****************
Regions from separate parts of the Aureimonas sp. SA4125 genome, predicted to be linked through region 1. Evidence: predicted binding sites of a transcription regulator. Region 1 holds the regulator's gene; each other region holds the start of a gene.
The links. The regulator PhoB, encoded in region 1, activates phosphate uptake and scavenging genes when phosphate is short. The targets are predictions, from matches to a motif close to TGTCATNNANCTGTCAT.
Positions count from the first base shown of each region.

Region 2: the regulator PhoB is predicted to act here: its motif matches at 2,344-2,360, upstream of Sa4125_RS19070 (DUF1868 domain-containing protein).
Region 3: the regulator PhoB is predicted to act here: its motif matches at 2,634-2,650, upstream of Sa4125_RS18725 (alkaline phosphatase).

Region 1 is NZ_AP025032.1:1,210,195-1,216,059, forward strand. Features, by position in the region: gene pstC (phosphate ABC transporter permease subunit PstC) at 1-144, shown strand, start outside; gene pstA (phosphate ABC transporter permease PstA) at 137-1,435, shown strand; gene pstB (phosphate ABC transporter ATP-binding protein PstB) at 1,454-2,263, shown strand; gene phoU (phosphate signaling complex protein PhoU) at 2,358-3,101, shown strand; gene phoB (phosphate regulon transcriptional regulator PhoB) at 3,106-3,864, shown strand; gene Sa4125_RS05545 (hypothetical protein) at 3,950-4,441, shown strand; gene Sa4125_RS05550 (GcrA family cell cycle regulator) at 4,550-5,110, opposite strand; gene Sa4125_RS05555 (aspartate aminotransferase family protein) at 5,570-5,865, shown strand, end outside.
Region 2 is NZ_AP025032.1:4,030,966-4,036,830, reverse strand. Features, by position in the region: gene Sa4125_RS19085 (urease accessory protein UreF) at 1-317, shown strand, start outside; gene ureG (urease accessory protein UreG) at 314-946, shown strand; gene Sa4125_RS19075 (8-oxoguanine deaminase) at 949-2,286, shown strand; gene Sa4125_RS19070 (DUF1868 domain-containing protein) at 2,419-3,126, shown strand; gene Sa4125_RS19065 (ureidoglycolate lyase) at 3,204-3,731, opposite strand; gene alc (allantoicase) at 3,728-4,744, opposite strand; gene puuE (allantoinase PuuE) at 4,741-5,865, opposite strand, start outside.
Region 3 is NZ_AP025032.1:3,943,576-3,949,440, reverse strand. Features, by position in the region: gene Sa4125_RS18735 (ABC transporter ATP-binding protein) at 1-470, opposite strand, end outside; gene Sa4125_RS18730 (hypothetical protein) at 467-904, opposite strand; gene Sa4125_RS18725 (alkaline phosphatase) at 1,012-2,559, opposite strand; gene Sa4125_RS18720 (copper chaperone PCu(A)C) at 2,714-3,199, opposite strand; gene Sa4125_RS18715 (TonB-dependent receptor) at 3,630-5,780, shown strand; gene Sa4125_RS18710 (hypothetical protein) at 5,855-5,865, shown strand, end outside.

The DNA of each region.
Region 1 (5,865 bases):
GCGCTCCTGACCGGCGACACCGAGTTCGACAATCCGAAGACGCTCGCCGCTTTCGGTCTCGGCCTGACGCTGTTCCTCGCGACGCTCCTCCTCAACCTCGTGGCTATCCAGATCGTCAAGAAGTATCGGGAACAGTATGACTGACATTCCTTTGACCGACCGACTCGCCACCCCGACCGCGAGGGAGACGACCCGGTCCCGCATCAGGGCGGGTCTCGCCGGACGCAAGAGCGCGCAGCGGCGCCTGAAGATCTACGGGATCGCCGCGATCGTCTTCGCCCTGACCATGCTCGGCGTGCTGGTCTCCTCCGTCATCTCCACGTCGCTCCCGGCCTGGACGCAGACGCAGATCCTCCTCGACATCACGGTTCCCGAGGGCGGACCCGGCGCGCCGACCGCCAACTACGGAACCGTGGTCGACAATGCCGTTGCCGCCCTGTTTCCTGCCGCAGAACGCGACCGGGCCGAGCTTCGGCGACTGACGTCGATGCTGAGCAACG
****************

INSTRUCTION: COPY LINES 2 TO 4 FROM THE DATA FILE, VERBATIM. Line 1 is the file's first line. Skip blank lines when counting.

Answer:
The links. The regulator PhoB, encoded in region 1, activates phosphate uptake and scavenging genes when phosphate is short. The targets are predictions, from matches to a motif close to TGTCATNNANCTGTCAT.
Positions count from the first base shown of each region.

Region 2: the regulator PhoB is predicted to act here: its motif matches at 2,344-2,360, upstream of Sa4125_RS19070 (DUF1868 domain-containing protein).